Mount Marcy Summithttp://www.dskendall.com/

Mount Macy is the highest point in New York State with an elevation of 5,343 feet. It is located in the heart of the Adirondack High Peaks Region and its expansive panoramic views make it a beloved hiking destination in New York. The hike up the mountain can done in one day using the same trail to the summit and then back down, but where is the fun in that? Using some of the nearby trails to create a loop makes this trail a couple of miles longer, but also adds to the sights. For those that feel they cannot make this trek in a full day, there is a beautiful campground and a few lean-to's along the trail that are excellent for staying the night in.

Quick Stats:

Trail Length: 18 miles City/State:   Lake Placid, New York Bikes Allowed: No
Elevation: 2,223 Feet (lowest)
5,344 Feet (highest)
County:   Essex Dogs Allowed: Yes

 

Getting There

Mount Marcy NYWiki

Mount Macy is easily gotten to from Lake Placid, New York. Off Exit 30 on I-87, look for signs to Keene Valley off of Route 73. This will lead visitors into the High Peaks Wilderness Area and to the Garden Parking Lot. This parking lot is right next to the trailhead that marks the ascent up Mount Macy and also near the Johns Brooke Lodge and campground. Visitors should note that there is a $7 per day parking fee.

The Hike

Upon locating the trail marked Phelp's Trail, the hike begins. This leads right past the Johns Brook Lodge Area where those planning the long climb often choose to stay the night. It is a highly recommended stop for campers. However, for those that choose not to stay, the area has some great swimming holes for a refreshing post-hike cool down.

While it is smooth hiking through the campground, that soon changes. Nearly right outside the campground's boundaries the climb begins. The alpine forest grows taller and older, looking even more massive as the terrain begins to rise. The trail is well-maintained here, so there should be few loose rocks on the path, though some roots and larger rocks may jut out at times. After about two miles of hiking, visitors will come across the Marcy Dam. This trail used to cross right over it, but the dam was badly damaged by Hurricane Irene and the New York State Department of Environmental Conservation has decided to have it removed as it no longer serves its original purpose and would be too expensive to repair. Currently the trail has been rerouted downstream a bit to cross before rejoining the trail again.

Right after rejoining Phelp's Trail, it is time to leave it. Continuing onwards would lead up Phelp's Mountain, but is not nearly impressive as the final destination of Mount Marcy. Hikers need to veer left on the Van Hoevenberg Trail which flattens out at first on a pleasantly grassy plateau. The trail crosses over the peaceful babbling Phelp's Brook over a high-water bridge or visitors can rock-hop their way across if the water is low. If the water is low, it is a fine place to roll up the pants and strip off those socks for a cool foot soaking. After Phelp's Brook, the trail begins its moderate climb towards the summit anew. After passing countless smaller mountains that are in plain view for hikers on the trail as well as a few side trails that lead up these smaller peaks, hikers finally get their first solid view of Mount Marcy itself.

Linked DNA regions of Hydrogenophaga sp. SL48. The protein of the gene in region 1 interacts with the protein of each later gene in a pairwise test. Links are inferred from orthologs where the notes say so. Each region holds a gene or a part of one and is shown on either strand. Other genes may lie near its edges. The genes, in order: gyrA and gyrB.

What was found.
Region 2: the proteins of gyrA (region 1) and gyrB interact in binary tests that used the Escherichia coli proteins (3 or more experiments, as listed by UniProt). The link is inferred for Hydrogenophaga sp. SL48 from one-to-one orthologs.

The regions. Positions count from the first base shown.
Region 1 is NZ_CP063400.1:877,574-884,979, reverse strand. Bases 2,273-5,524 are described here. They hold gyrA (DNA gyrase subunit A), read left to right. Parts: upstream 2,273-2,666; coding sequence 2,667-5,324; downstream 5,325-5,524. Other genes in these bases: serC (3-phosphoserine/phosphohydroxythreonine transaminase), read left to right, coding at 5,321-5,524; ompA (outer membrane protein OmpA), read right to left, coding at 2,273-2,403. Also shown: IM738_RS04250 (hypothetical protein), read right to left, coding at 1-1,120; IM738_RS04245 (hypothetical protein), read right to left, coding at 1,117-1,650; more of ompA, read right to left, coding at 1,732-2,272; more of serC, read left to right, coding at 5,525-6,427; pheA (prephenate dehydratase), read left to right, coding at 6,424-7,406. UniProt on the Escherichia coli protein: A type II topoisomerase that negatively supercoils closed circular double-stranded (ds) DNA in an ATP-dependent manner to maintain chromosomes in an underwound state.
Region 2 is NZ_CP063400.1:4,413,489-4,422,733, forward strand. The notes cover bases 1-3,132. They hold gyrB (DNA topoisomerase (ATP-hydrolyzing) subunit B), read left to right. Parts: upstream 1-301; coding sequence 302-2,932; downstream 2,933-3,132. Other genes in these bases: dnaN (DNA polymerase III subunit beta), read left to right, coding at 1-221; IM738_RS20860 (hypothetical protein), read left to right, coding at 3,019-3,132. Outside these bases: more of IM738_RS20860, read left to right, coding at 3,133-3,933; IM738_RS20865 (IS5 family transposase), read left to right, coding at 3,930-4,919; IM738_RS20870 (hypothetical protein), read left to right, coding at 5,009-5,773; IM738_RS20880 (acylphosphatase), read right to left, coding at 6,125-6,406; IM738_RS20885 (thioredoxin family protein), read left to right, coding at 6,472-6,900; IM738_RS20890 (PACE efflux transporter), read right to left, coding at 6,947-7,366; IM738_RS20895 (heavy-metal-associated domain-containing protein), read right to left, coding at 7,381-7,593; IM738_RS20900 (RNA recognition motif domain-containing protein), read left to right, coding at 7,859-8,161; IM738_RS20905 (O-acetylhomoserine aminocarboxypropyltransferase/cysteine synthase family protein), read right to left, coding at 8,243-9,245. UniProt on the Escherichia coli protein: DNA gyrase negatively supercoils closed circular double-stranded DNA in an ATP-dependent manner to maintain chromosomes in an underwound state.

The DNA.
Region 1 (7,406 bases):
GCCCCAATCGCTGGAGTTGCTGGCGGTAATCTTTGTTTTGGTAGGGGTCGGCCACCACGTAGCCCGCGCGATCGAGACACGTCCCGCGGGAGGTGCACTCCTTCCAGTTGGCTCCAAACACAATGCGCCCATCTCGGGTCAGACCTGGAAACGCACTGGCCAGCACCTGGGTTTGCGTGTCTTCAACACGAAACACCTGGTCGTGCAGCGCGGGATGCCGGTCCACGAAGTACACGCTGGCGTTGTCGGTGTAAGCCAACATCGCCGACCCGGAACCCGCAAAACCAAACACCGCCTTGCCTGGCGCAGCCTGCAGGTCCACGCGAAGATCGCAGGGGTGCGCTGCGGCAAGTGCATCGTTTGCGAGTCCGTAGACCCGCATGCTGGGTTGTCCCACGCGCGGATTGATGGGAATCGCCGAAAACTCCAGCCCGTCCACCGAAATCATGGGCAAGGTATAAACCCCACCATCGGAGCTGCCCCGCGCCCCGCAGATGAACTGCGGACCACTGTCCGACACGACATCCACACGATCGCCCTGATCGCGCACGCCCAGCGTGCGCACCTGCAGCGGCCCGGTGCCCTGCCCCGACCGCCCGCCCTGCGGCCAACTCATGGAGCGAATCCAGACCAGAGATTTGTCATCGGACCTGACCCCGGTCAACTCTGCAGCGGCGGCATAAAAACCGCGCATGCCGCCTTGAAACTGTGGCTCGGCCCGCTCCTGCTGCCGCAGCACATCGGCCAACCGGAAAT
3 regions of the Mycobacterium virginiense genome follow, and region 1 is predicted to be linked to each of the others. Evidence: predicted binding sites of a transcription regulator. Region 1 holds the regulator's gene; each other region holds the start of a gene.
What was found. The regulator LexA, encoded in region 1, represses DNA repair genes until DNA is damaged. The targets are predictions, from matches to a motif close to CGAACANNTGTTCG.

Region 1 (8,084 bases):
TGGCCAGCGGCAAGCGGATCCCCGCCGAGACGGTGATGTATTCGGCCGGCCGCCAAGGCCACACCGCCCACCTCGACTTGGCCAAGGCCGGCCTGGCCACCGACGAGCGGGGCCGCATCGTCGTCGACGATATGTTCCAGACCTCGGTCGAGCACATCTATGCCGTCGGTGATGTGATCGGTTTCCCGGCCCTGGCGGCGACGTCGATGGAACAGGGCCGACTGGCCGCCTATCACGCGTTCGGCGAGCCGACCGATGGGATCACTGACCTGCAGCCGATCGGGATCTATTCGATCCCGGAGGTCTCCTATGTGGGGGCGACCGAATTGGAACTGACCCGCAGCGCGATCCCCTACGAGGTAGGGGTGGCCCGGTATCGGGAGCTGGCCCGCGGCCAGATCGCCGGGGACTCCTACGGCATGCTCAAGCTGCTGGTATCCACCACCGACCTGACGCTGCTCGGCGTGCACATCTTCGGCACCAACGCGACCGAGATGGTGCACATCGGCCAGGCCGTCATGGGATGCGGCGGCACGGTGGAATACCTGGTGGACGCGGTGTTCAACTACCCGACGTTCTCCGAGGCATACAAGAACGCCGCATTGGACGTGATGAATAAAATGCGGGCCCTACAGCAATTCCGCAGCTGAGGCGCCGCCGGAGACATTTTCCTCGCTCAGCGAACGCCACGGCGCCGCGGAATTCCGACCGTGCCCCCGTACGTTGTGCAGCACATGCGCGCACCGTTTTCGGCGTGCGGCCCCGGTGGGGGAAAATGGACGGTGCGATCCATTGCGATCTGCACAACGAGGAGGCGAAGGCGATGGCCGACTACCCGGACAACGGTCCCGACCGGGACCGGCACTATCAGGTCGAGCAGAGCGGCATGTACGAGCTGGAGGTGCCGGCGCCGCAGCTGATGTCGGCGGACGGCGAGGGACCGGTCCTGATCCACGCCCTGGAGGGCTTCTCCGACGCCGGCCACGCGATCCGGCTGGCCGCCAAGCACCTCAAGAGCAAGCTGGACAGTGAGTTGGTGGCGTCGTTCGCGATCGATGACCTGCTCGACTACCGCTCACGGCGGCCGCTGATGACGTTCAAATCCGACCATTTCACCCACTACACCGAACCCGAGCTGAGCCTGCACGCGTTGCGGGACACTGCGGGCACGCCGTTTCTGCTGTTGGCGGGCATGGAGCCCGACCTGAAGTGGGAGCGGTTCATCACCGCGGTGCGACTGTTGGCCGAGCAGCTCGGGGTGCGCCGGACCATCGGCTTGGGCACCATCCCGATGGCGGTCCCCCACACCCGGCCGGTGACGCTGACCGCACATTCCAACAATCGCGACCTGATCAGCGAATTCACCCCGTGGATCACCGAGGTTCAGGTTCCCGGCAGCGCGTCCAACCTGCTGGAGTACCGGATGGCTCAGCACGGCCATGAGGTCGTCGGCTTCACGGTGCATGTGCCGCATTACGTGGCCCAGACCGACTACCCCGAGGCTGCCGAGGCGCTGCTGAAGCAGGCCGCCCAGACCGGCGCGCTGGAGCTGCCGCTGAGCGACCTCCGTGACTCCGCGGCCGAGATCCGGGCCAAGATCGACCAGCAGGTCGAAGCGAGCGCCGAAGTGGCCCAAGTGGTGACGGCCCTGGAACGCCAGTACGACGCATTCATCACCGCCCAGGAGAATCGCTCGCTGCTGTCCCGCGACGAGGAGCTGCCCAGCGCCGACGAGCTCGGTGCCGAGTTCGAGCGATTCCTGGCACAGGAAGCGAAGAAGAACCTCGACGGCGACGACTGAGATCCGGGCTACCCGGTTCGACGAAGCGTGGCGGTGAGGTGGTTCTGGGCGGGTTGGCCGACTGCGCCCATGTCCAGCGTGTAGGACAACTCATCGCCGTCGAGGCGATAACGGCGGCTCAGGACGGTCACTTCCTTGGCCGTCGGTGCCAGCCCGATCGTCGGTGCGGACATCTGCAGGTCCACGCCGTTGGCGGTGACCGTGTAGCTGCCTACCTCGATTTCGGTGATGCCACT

At the trailhead marked 'Mount Marcy,' hikers should keep right which marks the final ascent up the mountain. There is where the trail gets a bit difficult. There is a lot of climbing involved to get to the summit, with numerous bare rocks and cairns that must be climbed over. There are yellow blazes to help hikers remain on the trail since there is not a lot of structure. However, after the trail flattens out, hikers know they have arrived.

Hikers now stand atop Mount Marcy, the highest point in the state, at 5,344 feet. The mountain itself was named after former governor William Learned Marcy, but it is famous for a different man. It was here when President Theodore Roosevelt, then Vice President, was climbing the area when he found out that President McKinley was shot and lay dying in the world below. After Roosevelt made it off the mountain and out of the woods below, he found out that he was the new President of the United States. There is a lovely little plaque on top of the summit commemorating this event. History aside, the summit is a marvel in and of itself. On a clear day, visitors can easily see all the other smaller peaks around them. It took a bit of work to get up there and see the summit, so mind as well take a break and enjoy the fruits of your labor.

While hikers can just retrace the previous trail to get back down, those who have a couple of extra miles left in them should instead opt to take the Hopkins Trail on the right. The descent down Mount Marcy via that Hopkins Trail is just as rocky as the way up on the other trail, but it is shorter and steeper. After finally descending, the landscape takes a bit of a full turn and instead of large rocks, becomes a bit swampy. Visitors should keep on the Hopkins Trail when it splits off from the summit trail, though the other way does lead to the lovely Indian Falls. After passing through the swampy area, visitors will get marvelous views of the Tabletop Mountains, which could be seen from the other trail, but are much clearer along the Hopkins. Eventually, the Hopkins Trail will rejoin the Phelp's Trail and head back through the Johns Brook Lodge and campground before finally getting back to the parking lot. It was a weary 18-mile hike, but well worth it and there are plenty of other trails in the surrounding area that explore the Adirondacks for those that want to stay the night and explore a little more the next day.

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